# What is the distance between the tropics?

What is the distance between the tropic of cancer and the tropic of capricorn here on Earth?

Now this would seem like I could simply google the answer to it and know the exact distance in miles (please provide imperial units) but I have been researching this and cant find an answer... I also don't know how to do the calculations myself so, yeah. Providing a number is definitely not what I am wanting, I would rather be told a bit more information that would allow me to fact-check your answers by doing some simple addition (like how big a degree is and how many degrees there are total (though I can probably find the size of degrees on google).

I am specifically talking about when you follow the curvature of the earth.

• 46.874 degrees x 111.3 km/degree = 5217 km ; see here: earthscience.stackexchange.com/questions/6843/… – farrenthorpe Mar 27 '18 at 21:11
• How much precision are you looking for? Straight line? Or following the surface of the earth? – Camilo Rada Mar 27 '18 at 21:51
• Might be more applicable to a Geography SE, but unfortunately that's still only in proposal stages. A nice question, as while it's easy for some, it's not obvious to others, and will help people find useful information in the future. Hopefully someone takes the time to expand farrenthorpe's answer into a complete one (if you are talking along the surface of the Earth... as Camilo notes, it's "shorter" to cut through the inside of the Earth) :-) – JeopardyTempest Mar 28 '18 at 1:23

Both the tropics of Capricorn and Cancer are 23.43692 degrees from the equator. So the angular distance between the two is 46.8738 degrees (2 x 23.437) of latitude.

One nautical mile is defined as one minute of latitude. This is equivalent to one 1/60 of a degree.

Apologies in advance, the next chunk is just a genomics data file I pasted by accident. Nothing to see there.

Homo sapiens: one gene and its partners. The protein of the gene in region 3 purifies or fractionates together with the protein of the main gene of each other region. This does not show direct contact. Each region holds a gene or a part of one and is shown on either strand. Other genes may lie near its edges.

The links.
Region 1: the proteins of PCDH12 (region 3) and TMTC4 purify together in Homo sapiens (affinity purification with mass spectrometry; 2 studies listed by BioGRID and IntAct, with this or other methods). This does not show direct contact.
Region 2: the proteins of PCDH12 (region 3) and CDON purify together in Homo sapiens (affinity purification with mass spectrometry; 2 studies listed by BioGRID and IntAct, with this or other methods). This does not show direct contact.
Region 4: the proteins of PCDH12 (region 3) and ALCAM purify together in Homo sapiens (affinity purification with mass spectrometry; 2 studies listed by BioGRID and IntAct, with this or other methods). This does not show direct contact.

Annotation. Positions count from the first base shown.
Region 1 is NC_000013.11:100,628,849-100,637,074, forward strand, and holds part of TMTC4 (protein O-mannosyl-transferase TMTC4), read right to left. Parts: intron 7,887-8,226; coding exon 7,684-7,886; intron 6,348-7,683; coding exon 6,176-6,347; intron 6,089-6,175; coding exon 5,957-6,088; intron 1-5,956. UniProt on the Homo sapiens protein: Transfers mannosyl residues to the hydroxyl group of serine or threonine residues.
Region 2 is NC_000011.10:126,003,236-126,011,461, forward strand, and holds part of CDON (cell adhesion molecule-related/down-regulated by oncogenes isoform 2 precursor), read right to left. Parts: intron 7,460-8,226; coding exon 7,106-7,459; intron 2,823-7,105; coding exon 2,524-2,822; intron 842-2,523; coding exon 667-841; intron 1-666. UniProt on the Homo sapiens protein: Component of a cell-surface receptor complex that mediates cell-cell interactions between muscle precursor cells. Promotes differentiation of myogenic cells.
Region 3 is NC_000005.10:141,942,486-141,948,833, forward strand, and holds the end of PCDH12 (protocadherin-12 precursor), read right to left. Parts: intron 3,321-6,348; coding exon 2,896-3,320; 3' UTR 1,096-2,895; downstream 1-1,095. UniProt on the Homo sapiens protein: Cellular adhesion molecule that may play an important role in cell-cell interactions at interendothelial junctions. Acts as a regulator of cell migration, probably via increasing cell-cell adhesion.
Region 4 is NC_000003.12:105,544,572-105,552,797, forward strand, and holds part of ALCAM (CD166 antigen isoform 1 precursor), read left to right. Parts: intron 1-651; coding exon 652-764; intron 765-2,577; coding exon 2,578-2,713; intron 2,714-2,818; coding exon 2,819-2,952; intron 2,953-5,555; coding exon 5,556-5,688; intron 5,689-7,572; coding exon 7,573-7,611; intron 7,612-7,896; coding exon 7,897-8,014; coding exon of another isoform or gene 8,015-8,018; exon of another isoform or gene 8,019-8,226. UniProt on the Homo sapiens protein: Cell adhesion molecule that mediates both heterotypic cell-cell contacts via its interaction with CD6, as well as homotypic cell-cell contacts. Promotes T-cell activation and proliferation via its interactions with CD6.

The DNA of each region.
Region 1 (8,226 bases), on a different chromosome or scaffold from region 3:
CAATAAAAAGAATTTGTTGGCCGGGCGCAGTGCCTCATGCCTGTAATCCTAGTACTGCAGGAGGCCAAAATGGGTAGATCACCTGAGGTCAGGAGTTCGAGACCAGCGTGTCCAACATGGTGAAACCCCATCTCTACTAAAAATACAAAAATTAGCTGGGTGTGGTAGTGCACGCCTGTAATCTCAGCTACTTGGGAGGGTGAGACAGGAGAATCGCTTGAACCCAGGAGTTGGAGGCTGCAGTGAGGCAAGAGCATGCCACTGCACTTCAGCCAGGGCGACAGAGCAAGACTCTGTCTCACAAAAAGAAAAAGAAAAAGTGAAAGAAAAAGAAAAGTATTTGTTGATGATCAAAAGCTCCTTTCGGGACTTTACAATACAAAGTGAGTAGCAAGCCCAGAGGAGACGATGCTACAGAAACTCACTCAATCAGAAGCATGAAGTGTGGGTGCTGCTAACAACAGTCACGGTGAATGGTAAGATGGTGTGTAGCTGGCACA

Thus, the distance between the tropics, along the surface of the earth is 60 x 46.8738 = 2812.4304 minutes of latitude.

Also, one nautical mile is 1.852 km and 1.1508 miles.

Thus, 2812.43 minutes of latitude is 5208.6 km or 3236.5 miles

Let's start by the quick rule of thumb, I'll follow the way I do it mentally as I think the mnemonics I use could help you too.

First, the tropics are at 23.5° of latitude. And remembering that the original definition of meter is "A ten-millionth of an Earth's quadrant", it means the perimeter of Earth is 40,000 km, that consist on 360° of latitude, then:

$1^\circ = \frac{40,000 \, km}{360^\circ}= 111.11 \, km/^\circ$

Now, the distance between the tropics in a first approximation would be

$\text{Distance} = 2 \times 23.5^\circ \times 111.1 \, km/^\circ = 5221.7 \, km$

Now there are a few sources of error in this calculation. First, the actual latitude of the tropics is 23.43692° (or 23°26′12.9″). Second, the perimeter of Earth is not exactly 40,000 km (it is 40,075.017 km along the equator and 40,007.86 km along a meridian). And third, Earth is not a sphere, therefore not all the degrees of latitude cover the same distance. Taking all those factors into account the actual distance is 5,185.9 km (Calculated using a GIS software).

If you want more accuracy than a few hundred meters, you have to specify the date, because the actual latitude of the tropics oscillates between 22.1 and 24.5 degrees on a 41,000-year cycle. And it is currently changing at a rate of about 0.5 arc seconds of latitude per year, that translates in a displacement of about 14 meters every year.

NOTE: To make the answer more readable to everyone I decided to keep it in metric units (it also makes sense for the mnemonics I use to derive the length of a degree of latitude), so I leave the transformation to imperial units to you.

• IIRC, metric units are preferred on SE sites, even. (But I could not re-find the meta post saying that). – Jan Doggen Mar 28 '18 at 7:47